Growing up, I was immersed in the world of conventional sports. My opponent was my enemy. The team would do whatever it takes to win. I had grown up playing Soccer. I was seemingly happy when teammates would intentionally break the rules to gain an advantage. I was, and still am, hyper competitive. Unfortunately, for soccer, my soul was not all in.
Then I went to college and a bunch of amazing hippies taught me the game of disc golf and, through their actions, the culture of the disc. I competed in my first disc tournament, VA States. My goal was to make the cut so I could play on Sunday. I didn’t make the cut. Rather than mope, I was given a staff shirt and asked to help out. I did. This was a new, and amazing, concept to me. Everyone pulled together. Really.
Then this same group drew me into their pick-up Ultimate games. Ultimate requires insane athleticism, skill, and endurance. I loved the game instantly. When I went to my first Ultimate tournament - April Fools Fest in Fredericksburg, VA, I remember being amazed that ALL of Ultimate was self-officiated. I’d played pick-up Soccer and Football games without officials, but when you go to a tournament or play in a “real” game, you need someone to make sure you follow the rules, don’t you?
It turns out you don’t. All you need is a shared respect for your competitors. My soul had found a sport as much as my body had. And then it got even better. Our team won the Spirit Award. At the time, I’m not sure I understood it exactly, but I was proud. We went one and six, and I went home happy. We played with respect and honor. And Spirit.
Over the next eight years, I would play in dozens of tournaments and I always had two goals. Win the tournament and win the Spirit Award. One of the proudest moments of my life was a tournament where we won both.
In retrospect, I now understand that the person or team winning the Spirit Award should not be trying to win it, it should just happen. Perhaps for everyone else on the team they were just flowing with it, having fun, doing right. For me though, there was effort behind it. I tried not to call pics unless they affected the play. I never doubted my competitor calling my foot out on a great catch near the line. I always tried to have the best cheers for the other team after the game. For me, the Spirit Award was something to compete for.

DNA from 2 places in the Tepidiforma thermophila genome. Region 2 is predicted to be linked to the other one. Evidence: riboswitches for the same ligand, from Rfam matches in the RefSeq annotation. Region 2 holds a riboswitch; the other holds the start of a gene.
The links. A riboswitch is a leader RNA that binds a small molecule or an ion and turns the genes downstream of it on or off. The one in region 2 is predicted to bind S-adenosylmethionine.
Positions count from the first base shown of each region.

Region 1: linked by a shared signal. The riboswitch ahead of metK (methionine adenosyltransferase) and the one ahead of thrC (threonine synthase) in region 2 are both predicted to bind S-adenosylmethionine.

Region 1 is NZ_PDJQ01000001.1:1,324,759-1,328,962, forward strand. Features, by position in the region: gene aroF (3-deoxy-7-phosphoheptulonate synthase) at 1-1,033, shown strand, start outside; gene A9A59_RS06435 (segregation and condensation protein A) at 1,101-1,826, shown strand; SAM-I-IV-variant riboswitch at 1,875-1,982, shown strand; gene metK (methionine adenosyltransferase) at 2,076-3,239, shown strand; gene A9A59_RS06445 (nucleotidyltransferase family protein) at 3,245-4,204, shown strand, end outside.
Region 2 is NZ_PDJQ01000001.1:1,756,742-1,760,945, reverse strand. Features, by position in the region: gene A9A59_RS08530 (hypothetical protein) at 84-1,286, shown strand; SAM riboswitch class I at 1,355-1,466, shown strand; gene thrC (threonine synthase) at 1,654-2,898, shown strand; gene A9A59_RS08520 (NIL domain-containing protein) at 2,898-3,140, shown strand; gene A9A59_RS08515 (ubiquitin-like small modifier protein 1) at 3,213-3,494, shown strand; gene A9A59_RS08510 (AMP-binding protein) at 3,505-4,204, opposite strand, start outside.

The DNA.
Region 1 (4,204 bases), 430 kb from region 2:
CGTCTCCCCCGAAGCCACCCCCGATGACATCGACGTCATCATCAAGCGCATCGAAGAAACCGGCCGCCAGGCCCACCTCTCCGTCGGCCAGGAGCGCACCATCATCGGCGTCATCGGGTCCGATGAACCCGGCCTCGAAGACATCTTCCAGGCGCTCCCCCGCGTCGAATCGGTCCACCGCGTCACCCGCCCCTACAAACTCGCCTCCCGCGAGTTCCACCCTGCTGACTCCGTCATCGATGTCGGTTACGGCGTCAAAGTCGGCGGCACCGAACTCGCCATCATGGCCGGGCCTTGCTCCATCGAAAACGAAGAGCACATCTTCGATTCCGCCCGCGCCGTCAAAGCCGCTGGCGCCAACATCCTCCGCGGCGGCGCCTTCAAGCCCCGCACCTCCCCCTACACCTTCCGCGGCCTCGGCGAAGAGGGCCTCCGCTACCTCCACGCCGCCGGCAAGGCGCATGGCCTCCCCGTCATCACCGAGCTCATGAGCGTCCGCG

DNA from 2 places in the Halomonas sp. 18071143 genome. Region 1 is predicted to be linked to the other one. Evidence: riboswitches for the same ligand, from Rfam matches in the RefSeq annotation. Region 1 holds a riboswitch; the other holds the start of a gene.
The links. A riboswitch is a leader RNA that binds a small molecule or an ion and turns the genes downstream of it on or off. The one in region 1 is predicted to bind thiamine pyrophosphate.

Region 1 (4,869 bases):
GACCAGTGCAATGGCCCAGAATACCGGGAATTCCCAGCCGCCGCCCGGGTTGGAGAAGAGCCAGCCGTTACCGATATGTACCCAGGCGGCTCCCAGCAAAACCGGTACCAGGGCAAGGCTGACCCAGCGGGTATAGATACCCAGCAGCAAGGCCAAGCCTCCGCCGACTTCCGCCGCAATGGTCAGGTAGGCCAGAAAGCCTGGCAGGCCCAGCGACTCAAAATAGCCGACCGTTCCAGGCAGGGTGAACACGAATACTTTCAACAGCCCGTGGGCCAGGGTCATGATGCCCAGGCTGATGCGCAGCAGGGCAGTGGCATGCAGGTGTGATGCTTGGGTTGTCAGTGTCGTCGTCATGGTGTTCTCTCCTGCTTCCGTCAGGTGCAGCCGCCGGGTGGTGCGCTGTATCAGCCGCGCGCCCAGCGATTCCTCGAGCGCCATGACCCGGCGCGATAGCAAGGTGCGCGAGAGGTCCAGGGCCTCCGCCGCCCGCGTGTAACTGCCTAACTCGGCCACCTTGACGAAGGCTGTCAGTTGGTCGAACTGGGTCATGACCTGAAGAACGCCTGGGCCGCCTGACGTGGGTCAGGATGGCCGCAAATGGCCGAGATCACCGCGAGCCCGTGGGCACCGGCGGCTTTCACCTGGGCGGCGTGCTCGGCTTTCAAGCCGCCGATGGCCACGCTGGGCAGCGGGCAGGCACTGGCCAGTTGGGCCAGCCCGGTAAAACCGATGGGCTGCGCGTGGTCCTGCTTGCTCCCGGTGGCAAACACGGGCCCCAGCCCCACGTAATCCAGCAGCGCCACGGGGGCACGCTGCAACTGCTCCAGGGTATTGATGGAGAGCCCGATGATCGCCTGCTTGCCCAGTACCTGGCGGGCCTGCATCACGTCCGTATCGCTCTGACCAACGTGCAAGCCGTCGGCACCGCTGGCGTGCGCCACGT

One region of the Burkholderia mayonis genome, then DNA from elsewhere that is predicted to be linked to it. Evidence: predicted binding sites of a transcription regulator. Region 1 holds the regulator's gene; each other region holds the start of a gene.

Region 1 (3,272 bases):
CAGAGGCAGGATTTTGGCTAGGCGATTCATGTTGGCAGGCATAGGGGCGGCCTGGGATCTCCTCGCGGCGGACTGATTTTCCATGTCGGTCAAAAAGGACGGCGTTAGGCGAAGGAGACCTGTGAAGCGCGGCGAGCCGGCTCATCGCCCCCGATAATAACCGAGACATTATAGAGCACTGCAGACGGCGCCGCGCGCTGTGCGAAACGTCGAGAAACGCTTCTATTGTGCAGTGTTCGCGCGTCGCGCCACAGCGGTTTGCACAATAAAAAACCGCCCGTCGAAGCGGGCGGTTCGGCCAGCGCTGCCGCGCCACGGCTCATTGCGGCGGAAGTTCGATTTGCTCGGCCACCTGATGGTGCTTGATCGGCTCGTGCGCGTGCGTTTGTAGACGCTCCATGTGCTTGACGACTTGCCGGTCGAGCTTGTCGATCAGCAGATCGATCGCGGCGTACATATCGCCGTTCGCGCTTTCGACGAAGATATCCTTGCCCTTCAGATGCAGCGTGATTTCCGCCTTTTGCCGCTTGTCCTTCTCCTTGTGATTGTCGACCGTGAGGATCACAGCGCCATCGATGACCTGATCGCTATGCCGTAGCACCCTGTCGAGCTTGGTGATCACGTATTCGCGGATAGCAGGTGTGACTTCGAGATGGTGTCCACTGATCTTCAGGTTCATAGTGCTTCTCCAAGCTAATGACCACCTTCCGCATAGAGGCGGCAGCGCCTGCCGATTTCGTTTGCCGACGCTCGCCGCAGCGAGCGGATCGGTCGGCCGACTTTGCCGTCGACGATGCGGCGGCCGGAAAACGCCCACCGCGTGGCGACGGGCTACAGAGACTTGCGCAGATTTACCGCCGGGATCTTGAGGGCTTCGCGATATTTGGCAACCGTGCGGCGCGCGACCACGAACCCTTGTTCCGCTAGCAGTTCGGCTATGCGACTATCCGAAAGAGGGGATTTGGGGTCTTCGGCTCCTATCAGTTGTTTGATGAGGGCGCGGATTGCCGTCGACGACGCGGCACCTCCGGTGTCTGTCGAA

Then one day, it suddenly wasn’t.
I don’t know when it happened, but somewhere in that eight year journey, playing with Spirit just became the way to play. It became obvious that you would respect your competitors, that winning only counts if it is done honorably, and that losing a game is better than losing your self-respect.
Over time, playing with Spirit became a habit. A really good habit, like breathing. The culture of the disc was given to me like a most beautiful gift. Because I had come from conventional sports, it took a long time for this gift to sink in, to become self-evident. In disc golf, the culture of the disc is fading as more conventional sports players are drawn to the game. This is happening because we are not teaching it as a fundamental aspect of the game. I propose that we embed Spirit, the culture of the disc, back into our sport.
At Ultimate tournaments, each team votes for one other team for the Spirit Award. The team with the most votes wins. If there is a tie for most votes, the folks running the tournament make the decision (and it is an agonizingly tough decision to make).
At Disc Golf tournaments, I propose that each player vote for one other player at the event. The TD counts up the votes and makes the final decision and then recognizes the Spirit Award winner during the awards ceremony. Over time, the culture of the disc will be engrained in the sport as it was for me.
New players coming to Ultimate or Disc Golf will be immersed in a culture of competition and spirit. Over time, they will learn to understand that winning is the goal and competing with honor must be the starting point. Now is the time to put forth a concerted effort to insure that rather than losing the culture of the disc, we permanently embed it in the sport. Over time, as Disc Golf and Ultimate continue to grow, perhaps our disc culture will simply be known as our culture.
- Is fair-minded and respectful
- Has a positive attitude
- Is happy when someone else makes a great shot
- Listens and considers
- Is respected by their competitors
- Treats others as they would want to be treated
- Believes there is someone else more deserving
- Instantly helps to find a lost disc
- Is happy to be surrounded by so many friends while playing disc
- Has fun